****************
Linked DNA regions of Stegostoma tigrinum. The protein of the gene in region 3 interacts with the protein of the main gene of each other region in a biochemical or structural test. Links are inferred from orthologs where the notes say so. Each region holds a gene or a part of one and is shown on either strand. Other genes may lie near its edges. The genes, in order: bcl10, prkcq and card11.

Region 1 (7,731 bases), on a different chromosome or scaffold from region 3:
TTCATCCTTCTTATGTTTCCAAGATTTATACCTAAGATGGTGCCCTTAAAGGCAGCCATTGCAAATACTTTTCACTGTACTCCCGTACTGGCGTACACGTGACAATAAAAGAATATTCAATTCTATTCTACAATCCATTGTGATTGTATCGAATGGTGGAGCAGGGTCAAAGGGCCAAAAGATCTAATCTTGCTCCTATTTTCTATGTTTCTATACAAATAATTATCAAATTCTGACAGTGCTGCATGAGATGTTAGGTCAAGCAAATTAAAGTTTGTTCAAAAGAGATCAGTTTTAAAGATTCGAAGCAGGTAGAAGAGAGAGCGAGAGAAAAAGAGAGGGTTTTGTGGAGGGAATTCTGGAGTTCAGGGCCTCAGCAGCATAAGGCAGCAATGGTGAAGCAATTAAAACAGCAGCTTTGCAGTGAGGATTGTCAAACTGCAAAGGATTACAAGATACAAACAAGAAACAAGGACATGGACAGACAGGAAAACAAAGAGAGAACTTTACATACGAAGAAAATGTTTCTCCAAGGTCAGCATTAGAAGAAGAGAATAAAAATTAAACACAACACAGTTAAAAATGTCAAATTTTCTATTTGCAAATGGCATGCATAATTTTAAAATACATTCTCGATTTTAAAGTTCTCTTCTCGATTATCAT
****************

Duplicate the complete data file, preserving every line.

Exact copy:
Linked DNA regions of Stegostoma tigrinum. The protein of the gene in region 3 interacts with the protein of the main gene of each other region in a biochemical or structural test. Links are inferred from orthologs where the notes say so. Each region holds a gene or a part of one and is shown on either strand. Other genes may lie near its edges. The genes, in order: bcl10, prkcq and card11.

Region 1 (7,731 bases), on a different chromosome or scaffold from region 3:
TTCATCCTTCTTATGTTTCCAAGATTTATACCTAAGATGGTGCCCTTAAAGGCAGCCATTGCAAATACTTTTCACTGTACTCCCGTACTGGCGTACACGTGACAATAAAAGAATATTCAATTCTATTCTACAATCCATTGTGATTGTATCGAATGGTGGAGCAGGGTCAAAGGGCCAAAAGATCTAATCTTGCTCCTATTTTCTATGTTTCTATACAAATAATTATCAAATTCTGACAGTGCTGCATGAGATGTTAGGTCAAGCAAATTAAAGTTTGTTCAAAAGAGATCAGTTTTAAAGATTCGAAGCAGGTAGAAGAGAGAGCGAGAGAAAAAGAGAGGGTTTTGTGGAGGGAATTCTGGAGTTCAGGGCCTCAGCAGCATAAGGCAGCAATGGTGAAGCAATTAAAACAGCAGCTTTGCAGTGAGGATTGTCAAACTGCAAAGGATTACAAGATACAAACAAGAAACAAGGACATGGACAGACAGGAAAACAAAGAGAGAACTTTACATACGAAGAAAATGTTTCTCCAAGGTCAGCATTAGAAGAAGAGAATAAAAATTAAACACAACACAGTTAAAAATGTCAAATTTTCTATTTGCAAATGGCATGCATAATTTTAAAATACATTCTCGATTTTAAAGTTCTCTTCTCGATTATCAT